Posted by canadaboy (14 comments )
Link Flag
Another Failure for AOL
Since their merger with Warner Bros, AOL has gnashed its teeth on the fat of Old World Money without the responsibility to protect it with a fair and rational sensibility.

This is just another notch in that belt. What they see as a leg up will logically go one of two ways:

1) A greater exedus from AOL due to sensorship, the inability to get the email you want and the flood of PAID emails coming in.

2) This will amount to absolutely nothing at all except slightly more spam from companies who are willing to pay for the emails, yet not willing to engage the public into requesting information.


People who sign up for mailing lists, especially grass root efforts, social distractions and small businessess are going to EXPECT to get those emails. If AOL starts blocking them without payment, why keep AOL? And if people are asking you to send them mail, why pay?

The only people willing to pay are the people who are already playing the "Cost per impression" game. . . spammers.

AOL and Spammers. . . a match made in heaven.
Posted by wysiwyg22 (41 comments )
Reply Link Flag
AOL's e-mail scheme
Guess all they are hearing is kaching - and not the exodus of fed up users with another form of censorship.
Posted by Prism (2 comments )
Link Flag
Another Failure for AOL
Since their merger with Warner Bros, AOL has gnashed its teeth on the fat of Old World Money without the responsibility to protect it with a fair and rational sensibility.

This is just another notch in that belt. What they see as a leg up will logically go one of two ways:

1) A greater exedus from AOL due to sensorship, the inability to get the email you want and the flood of PAID emails coming in.

2) This will amount to absolutely nothing at all except slightly more spam from companies who are willing to pay for the emails, yet not willing to engage the public into requesting information.


People who sign up for mailing lists, especially grass root efforts, social distractions and small businessess are going to EXPECT to get those emails. If AOL starts blocking them without payment, why keep AOL? And if people are asking you to send them mail, why pay?

The only people willing to pay are the people who are already playing the "Cost per impression" game. . . spammers.

AOL and Spammers. . . a match made in heaven.
Posted by wysiwyg22 (41 comments )
Reply Link Flag
AOL's e-mail scheme
Guess all they are hearing is kaching - and not the exodus of fed up users with another form of censorship.
Posted by Prism (2 comments )
Link Flag
One of the most Clueless Companies of All Time
&lt;eom&gt;
Posted by anarchyreigns (299 comments )
Reply Link Flag
One of the most Clueless Companies of All Time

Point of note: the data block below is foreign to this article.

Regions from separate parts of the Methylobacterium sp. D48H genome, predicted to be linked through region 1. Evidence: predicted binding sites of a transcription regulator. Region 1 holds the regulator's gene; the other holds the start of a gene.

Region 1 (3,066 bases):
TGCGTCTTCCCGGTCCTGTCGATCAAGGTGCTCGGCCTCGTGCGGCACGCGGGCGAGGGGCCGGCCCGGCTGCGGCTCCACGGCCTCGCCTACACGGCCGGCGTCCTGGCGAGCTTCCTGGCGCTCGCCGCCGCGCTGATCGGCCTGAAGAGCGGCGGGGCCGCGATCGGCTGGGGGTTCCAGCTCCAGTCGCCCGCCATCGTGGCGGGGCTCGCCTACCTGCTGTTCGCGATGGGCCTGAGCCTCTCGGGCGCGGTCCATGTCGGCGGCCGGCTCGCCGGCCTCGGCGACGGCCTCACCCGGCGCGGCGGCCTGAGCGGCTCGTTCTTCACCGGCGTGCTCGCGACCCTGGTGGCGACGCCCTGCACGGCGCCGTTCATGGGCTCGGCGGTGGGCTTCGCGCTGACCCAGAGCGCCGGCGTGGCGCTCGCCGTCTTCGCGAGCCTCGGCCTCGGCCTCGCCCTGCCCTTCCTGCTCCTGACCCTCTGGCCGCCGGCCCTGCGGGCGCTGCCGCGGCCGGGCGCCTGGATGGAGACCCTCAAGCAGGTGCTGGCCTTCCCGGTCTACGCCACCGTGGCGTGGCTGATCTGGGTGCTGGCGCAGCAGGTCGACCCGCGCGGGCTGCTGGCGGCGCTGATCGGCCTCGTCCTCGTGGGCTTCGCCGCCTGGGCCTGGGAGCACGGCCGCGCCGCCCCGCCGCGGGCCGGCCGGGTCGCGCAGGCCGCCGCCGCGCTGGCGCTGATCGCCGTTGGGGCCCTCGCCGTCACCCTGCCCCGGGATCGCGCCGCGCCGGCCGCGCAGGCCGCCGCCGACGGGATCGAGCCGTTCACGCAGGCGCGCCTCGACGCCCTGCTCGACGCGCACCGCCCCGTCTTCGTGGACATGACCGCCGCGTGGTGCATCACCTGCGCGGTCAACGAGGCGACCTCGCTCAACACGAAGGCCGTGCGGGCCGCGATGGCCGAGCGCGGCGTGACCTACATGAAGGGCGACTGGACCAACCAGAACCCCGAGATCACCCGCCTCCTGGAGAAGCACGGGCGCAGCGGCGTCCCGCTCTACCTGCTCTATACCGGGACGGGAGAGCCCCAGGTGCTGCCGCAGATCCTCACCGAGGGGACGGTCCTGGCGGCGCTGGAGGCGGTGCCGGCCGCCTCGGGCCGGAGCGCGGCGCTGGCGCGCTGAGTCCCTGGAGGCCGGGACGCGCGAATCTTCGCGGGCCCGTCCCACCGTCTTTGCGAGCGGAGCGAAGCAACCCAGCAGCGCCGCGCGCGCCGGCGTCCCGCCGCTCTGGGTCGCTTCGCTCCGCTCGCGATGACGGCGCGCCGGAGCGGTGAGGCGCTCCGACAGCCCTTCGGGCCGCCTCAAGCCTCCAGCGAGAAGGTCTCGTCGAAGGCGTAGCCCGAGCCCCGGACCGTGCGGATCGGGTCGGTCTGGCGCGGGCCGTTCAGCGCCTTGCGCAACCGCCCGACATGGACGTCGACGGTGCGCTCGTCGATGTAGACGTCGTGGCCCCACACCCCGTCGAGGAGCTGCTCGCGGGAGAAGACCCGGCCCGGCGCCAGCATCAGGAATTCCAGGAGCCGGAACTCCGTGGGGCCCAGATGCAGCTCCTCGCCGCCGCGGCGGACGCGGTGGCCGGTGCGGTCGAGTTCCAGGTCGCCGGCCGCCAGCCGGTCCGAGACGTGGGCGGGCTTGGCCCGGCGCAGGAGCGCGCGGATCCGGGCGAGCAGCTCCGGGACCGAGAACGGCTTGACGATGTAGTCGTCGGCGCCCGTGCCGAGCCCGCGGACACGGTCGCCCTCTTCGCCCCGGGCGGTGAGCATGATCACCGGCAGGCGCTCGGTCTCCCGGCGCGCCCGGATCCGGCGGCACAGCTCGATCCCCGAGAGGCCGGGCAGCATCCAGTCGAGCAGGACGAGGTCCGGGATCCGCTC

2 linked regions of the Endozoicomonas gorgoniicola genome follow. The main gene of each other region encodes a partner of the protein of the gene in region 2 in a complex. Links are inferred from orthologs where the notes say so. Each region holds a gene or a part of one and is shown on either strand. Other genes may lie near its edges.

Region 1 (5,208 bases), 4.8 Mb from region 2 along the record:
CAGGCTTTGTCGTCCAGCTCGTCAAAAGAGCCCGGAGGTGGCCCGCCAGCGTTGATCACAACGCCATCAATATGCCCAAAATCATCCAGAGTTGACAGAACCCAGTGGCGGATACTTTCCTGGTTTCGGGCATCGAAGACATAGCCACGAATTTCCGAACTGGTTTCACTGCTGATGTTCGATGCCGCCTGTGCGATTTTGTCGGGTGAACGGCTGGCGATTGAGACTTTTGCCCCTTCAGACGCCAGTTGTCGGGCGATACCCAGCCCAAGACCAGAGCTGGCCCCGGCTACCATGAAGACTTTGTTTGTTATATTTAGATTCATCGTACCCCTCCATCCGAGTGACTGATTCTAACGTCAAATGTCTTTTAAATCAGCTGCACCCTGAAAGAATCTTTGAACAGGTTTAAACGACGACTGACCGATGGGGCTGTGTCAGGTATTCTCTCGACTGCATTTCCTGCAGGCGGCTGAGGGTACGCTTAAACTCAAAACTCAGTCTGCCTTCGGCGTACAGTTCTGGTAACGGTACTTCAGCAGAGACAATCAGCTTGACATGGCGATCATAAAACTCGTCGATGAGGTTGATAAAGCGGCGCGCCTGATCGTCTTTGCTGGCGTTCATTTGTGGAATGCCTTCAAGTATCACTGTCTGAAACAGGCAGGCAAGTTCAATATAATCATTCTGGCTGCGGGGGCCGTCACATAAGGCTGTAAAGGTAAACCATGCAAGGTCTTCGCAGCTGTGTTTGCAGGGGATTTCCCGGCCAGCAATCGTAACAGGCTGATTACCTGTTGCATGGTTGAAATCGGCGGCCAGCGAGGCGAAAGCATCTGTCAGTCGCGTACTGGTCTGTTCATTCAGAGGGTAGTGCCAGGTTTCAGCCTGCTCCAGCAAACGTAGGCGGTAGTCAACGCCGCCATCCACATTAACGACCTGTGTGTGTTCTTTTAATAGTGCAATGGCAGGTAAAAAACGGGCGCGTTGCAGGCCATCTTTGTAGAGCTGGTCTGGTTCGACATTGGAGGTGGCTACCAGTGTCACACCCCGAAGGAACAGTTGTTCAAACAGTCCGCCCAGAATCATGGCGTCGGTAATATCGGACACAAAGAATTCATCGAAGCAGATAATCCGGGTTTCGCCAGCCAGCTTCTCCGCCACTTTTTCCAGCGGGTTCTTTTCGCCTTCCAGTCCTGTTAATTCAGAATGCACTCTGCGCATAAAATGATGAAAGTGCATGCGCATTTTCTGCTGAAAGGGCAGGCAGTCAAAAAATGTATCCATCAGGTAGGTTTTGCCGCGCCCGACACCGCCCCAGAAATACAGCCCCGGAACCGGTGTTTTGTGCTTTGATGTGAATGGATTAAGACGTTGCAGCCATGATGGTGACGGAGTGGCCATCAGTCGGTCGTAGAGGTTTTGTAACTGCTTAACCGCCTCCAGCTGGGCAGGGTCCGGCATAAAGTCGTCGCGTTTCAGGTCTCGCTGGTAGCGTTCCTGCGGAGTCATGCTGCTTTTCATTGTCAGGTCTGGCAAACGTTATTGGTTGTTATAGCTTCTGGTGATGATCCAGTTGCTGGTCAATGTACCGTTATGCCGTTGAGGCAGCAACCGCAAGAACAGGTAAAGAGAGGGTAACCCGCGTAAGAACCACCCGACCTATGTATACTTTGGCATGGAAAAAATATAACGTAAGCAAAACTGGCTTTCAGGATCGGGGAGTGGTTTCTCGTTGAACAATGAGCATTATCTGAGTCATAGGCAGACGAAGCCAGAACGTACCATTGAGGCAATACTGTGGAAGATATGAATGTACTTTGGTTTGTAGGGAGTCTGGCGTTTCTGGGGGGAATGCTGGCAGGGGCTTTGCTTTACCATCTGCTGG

&lt;eom&gt;
Posted by anarchyreigns (299 comments )
Reply Link Flag
Why not pay for me?
Hey, AOL?
Please pay for me too. I'm a non-profit, or at least not as profitable as I'd like.
What are you thinking? THe whole point should be to reduce/restrict Mass Marketing Email (AKA Spam). And yet, here you are AOL, encouraging more of the same. Nonprofits already get substantial tax deductions, and tons of benefits. They shouldn't get more through AOL using my money to subsidize them. Have you no guts, AOL? Can't you see your way clear, just once, to being strong about something that makes sense and not bowing to the pressure from the first whiner to come along? What's next, maybe retirees get a price break? Why not the disabled? I can think of lots of individuals that deserve a break.
The point is that AOL and other ISPs should be allowing their subscribers 2,000-33,000 free emails per month (that would cover 98% of email useage) and charging one cent, one cent for God's sake! for Emails over the limit. That would stop overnight all the Mass Marketing Email (AKA Spam) from commercial Emailers and others because they would now have to actually "research" an Email list to see if the subscriber profile fit their product or service. And you can forget the "trolling" process that Mass MArketing Emailers (AKA Spammers) use to garner names for future emailing. It just wouldn't pay them to do it, they'd be out of business in a week.
So, AOL, please rethink your gutless approach to the marketplace, and do the right thing!

Diogenes
Posted by bdennis410 (175 comments )
Reply Link Flag
501(c)(3) 's email responsibly
Non-profit 501(c)(3) organizations like ReAct Theatre <a class="jive-link-external" href="http://www.reacttheatre.org/" target="_newWindow">http://www.reacttheatre.org/</a> who I volunteer with have a rough time rallying for funds from year to year. Locally in Seattle our theatre efforts support local organizations like the LifeLong Aids Alliance, Woodland Park Zoo, etc. We still have rent to make for our productions and administrative costs - which for other 501(c)(3) includes things like paper, new props, and ISP fees.

We're happy that our local ISP Speak Easy - <a class="jive-link-external" href="http://www.speakeasy.net" target="_newWindow">http://www.speakeasy.net</a> provides commercial quality service to us (and other non-profits) without tooting their horns via large press releases.

As far as SPAMs from 501(c)(3) notices from ReAct go to opt-in individuals who signed up at our shows or via our webform. We communicate show updates and fundraising efforts. I'd rather these updates than Cialis, Viagra or Ink-jet cartridges.

--Marilee Veniegas
<a class="jive-link-external" href="http://www.iwantmyess.com" target="_newWindow">http://www.iwantmyess.com</a>